Inspiration for Sjogren’s: How to Say “No” and 86 Your Guilt

There’s an interesting blog post you’ve got to check out—especially if you’ve been feeling guilty about telling people “No” while living with or caring for a loved one who has a chronic illness. This gal, Amber, has Sjogren’s syndrome, an autoimmune disease that is systemic and treatments are limited. And to complicate things, she also has fibromyalgia, another autoimmune disease and lives with sometimes debilitating fatigue and pain.

What really pushed my buttons—in a good way—was the fact that she’s sick and tired of feeling sick and tired—AND she’s no longer going to feel guilty about it!

Right ON, girlfriend! The Sjogren’s & fibromyalgia communities need more people like you for inspiration.

I don’t know what it is, but far too many people have a hard time saying, “No”—especially women and it needs to stop. Now. Maybe it stems from years and years of being dished up guilt about EVERYTHING as if it were a free sourball dispenser. Come on!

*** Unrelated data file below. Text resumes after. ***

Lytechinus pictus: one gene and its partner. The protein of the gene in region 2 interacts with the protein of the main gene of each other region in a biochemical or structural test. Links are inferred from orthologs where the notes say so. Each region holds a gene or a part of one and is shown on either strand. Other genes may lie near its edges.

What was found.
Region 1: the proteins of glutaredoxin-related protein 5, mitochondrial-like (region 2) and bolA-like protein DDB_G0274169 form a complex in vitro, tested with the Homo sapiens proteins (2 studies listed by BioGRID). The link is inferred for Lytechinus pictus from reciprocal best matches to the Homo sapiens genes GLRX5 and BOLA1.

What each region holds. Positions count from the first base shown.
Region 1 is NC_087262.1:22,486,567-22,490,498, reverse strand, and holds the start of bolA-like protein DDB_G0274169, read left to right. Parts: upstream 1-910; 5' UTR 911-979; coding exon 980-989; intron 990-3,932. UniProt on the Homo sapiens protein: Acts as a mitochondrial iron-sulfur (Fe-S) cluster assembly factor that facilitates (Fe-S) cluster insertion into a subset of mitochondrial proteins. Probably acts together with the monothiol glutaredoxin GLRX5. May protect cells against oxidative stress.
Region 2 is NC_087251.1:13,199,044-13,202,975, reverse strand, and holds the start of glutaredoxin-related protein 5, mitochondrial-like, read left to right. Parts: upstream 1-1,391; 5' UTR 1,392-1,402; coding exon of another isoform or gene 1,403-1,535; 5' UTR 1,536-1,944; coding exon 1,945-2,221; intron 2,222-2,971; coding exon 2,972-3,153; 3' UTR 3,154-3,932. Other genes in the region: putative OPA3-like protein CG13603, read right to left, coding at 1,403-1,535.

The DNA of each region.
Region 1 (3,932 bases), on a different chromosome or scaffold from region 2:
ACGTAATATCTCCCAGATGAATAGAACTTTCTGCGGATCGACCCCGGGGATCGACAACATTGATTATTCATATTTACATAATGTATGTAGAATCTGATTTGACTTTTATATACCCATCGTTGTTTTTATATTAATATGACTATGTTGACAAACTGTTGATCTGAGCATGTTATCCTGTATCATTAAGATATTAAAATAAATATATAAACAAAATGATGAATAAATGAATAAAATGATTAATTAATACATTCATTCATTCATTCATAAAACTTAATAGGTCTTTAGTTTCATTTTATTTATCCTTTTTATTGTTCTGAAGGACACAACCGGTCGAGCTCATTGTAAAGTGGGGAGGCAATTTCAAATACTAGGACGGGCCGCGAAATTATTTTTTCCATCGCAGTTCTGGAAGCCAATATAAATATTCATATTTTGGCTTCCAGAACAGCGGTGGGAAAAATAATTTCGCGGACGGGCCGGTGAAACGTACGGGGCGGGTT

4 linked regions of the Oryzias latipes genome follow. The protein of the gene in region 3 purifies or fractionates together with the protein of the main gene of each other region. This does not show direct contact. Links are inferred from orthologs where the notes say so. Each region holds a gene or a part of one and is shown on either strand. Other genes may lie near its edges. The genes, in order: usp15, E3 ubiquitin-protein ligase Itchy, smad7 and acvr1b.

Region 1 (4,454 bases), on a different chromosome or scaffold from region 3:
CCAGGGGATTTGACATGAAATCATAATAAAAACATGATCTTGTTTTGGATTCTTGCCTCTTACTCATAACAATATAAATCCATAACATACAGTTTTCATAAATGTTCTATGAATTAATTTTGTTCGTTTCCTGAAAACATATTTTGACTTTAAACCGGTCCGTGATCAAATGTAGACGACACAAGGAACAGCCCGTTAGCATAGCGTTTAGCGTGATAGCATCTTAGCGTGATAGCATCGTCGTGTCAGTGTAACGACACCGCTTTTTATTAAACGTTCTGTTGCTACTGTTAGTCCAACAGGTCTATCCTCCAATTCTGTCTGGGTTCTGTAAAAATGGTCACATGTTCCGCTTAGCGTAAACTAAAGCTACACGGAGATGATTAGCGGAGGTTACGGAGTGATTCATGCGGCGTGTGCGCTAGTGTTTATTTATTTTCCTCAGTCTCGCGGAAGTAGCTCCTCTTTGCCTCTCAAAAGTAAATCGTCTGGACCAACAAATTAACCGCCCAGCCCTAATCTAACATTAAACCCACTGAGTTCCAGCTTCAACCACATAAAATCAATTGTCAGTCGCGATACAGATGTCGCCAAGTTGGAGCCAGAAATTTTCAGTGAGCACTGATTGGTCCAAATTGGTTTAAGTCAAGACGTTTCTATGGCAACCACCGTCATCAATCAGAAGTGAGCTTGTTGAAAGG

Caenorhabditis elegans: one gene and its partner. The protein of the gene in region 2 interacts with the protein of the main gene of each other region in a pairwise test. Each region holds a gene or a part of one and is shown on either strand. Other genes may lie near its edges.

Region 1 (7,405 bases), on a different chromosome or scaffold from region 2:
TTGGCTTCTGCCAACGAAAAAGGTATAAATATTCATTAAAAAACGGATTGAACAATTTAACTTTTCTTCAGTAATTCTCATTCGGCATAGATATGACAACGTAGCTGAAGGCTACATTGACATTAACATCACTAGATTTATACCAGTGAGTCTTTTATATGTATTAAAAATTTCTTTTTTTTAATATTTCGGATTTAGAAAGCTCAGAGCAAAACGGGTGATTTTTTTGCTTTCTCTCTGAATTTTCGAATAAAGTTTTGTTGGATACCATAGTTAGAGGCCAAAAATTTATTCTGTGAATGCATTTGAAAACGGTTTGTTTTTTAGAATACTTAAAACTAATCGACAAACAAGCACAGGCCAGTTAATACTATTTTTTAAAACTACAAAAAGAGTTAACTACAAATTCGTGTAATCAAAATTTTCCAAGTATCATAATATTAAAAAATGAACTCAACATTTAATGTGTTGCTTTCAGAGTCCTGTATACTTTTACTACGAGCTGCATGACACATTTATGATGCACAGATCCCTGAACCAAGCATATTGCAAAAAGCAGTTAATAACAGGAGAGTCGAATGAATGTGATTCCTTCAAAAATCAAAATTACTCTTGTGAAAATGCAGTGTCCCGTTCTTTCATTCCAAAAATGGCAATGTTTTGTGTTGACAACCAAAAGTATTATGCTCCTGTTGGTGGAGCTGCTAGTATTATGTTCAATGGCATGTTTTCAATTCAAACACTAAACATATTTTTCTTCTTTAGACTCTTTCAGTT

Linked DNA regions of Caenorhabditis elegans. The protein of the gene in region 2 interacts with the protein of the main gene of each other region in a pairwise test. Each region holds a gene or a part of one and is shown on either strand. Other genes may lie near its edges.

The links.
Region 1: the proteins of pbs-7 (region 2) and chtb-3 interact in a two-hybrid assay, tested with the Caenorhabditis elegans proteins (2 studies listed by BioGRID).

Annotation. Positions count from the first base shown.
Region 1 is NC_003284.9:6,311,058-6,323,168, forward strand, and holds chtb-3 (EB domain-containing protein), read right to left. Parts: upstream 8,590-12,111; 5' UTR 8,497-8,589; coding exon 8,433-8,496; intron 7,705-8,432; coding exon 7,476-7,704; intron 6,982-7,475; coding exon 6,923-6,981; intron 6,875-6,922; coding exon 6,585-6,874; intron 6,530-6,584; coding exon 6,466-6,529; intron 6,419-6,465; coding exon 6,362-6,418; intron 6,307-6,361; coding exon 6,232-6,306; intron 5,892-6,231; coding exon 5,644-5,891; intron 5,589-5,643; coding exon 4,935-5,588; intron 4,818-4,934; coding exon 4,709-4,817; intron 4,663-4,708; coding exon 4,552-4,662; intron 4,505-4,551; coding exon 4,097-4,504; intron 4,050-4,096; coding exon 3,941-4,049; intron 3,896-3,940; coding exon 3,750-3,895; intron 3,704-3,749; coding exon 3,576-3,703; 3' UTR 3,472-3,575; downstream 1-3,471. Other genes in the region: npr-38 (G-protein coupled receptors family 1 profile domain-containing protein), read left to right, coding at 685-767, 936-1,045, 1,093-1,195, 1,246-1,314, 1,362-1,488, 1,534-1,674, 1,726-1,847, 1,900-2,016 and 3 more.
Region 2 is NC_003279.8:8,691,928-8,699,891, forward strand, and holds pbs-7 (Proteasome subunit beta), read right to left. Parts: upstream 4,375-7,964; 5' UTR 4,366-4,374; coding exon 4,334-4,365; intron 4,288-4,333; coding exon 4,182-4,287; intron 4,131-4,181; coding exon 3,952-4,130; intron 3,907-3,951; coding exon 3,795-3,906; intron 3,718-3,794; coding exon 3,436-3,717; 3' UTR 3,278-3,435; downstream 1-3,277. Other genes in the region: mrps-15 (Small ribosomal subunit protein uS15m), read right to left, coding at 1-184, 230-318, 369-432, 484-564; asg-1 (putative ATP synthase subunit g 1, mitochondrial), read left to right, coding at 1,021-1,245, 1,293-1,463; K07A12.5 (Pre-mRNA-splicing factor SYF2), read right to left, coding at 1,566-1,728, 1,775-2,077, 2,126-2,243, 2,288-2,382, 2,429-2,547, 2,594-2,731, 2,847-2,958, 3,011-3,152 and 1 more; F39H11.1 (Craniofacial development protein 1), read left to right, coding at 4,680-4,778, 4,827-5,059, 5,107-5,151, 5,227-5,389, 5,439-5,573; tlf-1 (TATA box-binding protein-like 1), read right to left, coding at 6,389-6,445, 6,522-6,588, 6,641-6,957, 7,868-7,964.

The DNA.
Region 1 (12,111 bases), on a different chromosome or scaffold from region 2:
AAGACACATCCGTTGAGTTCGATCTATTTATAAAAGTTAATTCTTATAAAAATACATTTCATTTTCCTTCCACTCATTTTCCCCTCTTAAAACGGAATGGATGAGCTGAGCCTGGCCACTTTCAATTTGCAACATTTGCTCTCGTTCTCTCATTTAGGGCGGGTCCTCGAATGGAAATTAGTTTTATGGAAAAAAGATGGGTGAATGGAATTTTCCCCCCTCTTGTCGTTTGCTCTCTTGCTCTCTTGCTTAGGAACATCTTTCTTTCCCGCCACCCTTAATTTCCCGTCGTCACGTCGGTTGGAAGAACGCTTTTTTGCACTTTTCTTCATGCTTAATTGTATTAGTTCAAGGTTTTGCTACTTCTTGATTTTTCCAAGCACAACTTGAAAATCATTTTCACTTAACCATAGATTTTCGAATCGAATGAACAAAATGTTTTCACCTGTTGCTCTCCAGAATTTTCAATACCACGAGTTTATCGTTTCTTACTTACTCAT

Amber’s got so much courage! It took her years to learn to finally accept her illnesses—that they weren’t going away. But somehow, she figured out how to just accept the fact that she doesn’t have control of her body and that she’s typically going to be feeling bad… hmm… just about every day and night. And she’s NOT going to apologize if she can’t do something—even when she promised she would. Right on!

you go girl sjogrens
Let 2017 be the year of no apologies! [Source:]
Do you have a chronic illness like Sjogren’s? How long did it take you to come to terms and accept it? Or…do you still feel guilty when you have to cancel your plans?

Alisha Stone

Alisha Stone

Alisha Stone has a BA in psychology and is dedicated to improving the lives of others living with chronic illnesses.

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